George Washington was known primarily for being fearless. When his men had circled around and were accidentally firing on each other, he drew his sabre and rode between the line of rifles, fiercely cutting them down. When he needed a win badly, he risked freezing to death by crossing the Delaware to surprise the Hessians camped in New Jersey.
Abraham Lincoln was a man of a few carefully chosen words. When his opponent Stephen Douglas went on for hours speaking against the evils of slavery, Lincoln would respond with little more than “A house divided against itself cannot stand”. It was that simple. We were a family, but we would not be if we continued this way. Lincoln made the stakes clear to everyone.
Susan B. Anthony was, as a woman, not allowed to vote. In 1872, she voted anyway, declaring that it was her right to do so. At her trial, she spoke clearly to this point, and got off with only a small fine and a boost to the growing women’s rights campaign. It was not the last time she got in the way of the authorities, either.
George Washington Carver may be known as a scientist, but he proudly introduced himself as a farmer. He routinely went out into the country to talk with other farmers and help them to implement the plans in his brochures. Carver took their concerns back to his lab so that he could work on things that mattered most to the other “people of the soil”.
What do all of these people have in common? They are all Americans, and they have all been made into icons that are larger than life. Each, as a marbleized statue, illuminates the American concept of leadership, which includes courage, clarity, determination, dedication.
Look around today and ask yourself where you see these qualities of leadership in the people who have made it to the highest levels of power today. In government and business, the story is the same – our leadership has remarkably little of the qualities that made the American Empire in the first place. Certainly, there are millions of people who are courageous and clear in purpose, who are determined and dedicated, working away to make things happen everywhere. But very few achieve real power.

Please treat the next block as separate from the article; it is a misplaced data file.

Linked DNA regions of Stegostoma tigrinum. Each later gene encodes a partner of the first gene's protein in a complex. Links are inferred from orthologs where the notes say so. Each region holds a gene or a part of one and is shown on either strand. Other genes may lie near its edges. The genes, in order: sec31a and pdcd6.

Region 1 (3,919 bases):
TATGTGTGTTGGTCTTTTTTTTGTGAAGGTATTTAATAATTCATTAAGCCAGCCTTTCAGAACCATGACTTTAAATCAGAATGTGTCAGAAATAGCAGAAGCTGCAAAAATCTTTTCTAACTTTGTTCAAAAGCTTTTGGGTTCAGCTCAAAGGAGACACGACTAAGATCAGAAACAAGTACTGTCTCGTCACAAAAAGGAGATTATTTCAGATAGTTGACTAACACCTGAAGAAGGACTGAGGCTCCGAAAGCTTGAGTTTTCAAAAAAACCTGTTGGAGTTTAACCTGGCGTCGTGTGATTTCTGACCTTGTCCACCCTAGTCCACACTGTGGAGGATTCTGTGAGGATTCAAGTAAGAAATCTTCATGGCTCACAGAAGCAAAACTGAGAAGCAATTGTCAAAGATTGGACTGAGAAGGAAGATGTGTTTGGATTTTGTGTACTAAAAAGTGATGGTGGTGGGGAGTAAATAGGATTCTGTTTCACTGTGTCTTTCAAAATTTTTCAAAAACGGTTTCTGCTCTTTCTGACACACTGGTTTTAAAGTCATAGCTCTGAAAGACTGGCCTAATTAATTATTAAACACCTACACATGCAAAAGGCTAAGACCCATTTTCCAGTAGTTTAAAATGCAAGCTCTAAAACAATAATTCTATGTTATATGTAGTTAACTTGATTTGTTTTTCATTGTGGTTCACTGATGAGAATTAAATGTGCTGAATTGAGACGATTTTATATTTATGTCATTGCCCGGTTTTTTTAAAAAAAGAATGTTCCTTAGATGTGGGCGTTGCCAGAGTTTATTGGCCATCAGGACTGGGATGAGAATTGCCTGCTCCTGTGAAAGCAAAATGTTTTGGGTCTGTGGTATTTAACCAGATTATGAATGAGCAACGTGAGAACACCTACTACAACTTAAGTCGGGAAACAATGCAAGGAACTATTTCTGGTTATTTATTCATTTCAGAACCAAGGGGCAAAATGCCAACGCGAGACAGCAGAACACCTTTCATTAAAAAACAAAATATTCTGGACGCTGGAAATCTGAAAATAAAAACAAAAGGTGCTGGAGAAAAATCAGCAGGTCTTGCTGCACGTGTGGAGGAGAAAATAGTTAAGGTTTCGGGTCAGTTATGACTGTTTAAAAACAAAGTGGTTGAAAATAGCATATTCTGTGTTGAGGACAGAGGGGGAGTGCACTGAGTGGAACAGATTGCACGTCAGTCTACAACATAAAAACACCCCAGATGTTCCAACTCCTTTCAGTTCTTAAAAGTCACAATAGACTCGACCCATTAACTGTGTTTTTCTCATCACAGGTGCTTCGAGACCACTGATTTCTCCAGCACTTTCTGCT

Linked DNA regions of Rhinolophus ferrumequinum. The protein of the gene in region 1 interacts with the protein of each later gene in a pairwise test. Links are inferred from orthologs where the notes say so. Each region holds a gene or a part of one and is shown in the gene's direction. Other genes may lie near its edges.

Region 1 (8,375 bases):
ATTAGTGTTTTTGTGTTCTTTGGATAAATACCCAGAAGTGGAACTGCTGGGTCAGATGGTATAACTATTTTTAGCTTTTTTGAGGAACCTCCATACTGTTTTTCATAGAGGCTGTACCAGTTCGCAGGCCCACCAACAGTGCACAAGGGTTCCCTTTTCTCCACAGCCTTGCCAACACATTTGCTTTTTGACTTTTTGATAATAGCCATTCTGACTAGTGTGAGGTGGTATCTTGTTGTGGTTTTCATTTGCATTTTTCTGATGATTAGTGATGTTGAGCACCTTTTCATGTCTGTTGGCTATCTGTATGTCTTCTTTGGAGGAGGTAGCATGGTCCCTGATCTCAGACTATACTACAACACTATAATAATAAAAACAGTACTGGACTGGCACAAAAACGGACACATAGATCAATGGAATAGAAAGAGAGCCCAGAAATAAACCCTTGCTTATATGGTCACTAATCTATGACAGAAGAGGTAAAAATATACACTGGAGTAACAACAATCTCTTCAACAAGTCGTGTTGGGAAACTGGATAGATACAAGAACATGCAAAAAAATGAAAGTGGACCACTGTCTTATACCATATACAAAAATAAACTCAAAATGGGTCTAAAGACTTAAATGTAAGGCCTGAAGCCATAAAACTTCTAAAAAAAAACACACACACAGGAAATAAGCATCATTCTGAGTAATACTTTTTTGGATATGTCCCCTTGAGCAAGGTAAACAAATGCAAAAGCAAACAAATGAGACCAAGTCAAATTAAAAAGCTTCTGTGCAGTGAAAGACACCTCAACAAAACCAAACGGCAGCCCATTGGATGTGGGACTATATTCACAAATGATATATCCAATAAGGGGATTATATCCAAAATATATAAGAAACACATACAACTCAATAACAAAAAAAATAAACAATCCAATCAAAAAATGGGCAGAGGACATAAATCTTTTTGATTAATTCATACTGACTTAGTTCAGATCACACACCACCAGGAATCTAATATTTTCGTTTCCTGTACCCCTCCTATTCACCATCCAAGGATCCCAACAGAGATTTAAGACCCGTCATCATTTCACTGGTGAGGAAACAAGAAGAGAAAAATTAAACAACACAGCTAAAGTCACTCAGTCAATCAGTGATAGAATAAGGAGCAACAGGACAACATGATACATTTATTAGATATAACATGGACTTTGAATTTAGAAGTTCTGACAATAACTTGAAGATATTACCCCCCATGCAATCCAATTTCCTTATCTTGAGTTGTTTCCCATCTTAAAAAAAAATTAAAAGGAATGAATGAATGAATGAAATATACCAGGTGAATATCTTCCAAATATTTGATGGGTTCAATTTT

I’ve blogged before about the state of leadership in this country. I chalked it up to a particular kind of stupidity that comes from arrogance. With more consideration, I think the problem is much deeper. How did we get where we are today?
There is little doubt that the American Empire, built by the qualities of leadership I’ve listed, is at the height of its power. What can possibly challenge us? There is only one thing that brings down Empires, and it is their own inability to remain true to what made them in the first place.
People who achieved positions of power used to understand the need to collaborate and work together, gathering the best and brightest around them; our system forced consensus and compromise at nearly all levels. Not so today. The power that is up for grabs in every election and every corporate management became much greater and more concentrated once we achieved the status of a planet-ruling Empire. Leaders gradually became distrustful and self-centered. Their courage melted and their clarity faded as they came to believe their own bullshit. Determination became arrogance and dedication collapsed into selfishness.
The people that created the American Empire never intended for it to be this way. The system that they crafted was based on a real and genuine leadership to serve the people. It became wildly successful because they were right. But they also knew enough to fear concentration of power even as they accidentally created a power that went outside of their system to run the lives of people all around the globe, people who have no say in how the power is used at all.
Is this how the American Empire ends? If it’s the end of the Empire part, I’m all for it. America by Americans for Americans can be a good thing once again, but only if we start to insist on the qualities of leadership that made everything around us possible. Our power is something that we often equate with a good life made up of cheap imported oil and consumer goods. As that comes to an end, we need to re-evaluate what the good life is made of and what America has contributed to the world. It’s not plastic crap. It’s a vision of leadership that boldly serves. We must insist on that far, far more than we insist on cheap gasoline.
In a democracy, we get the leadership we deserve. We once deserved a lot better than we do right now.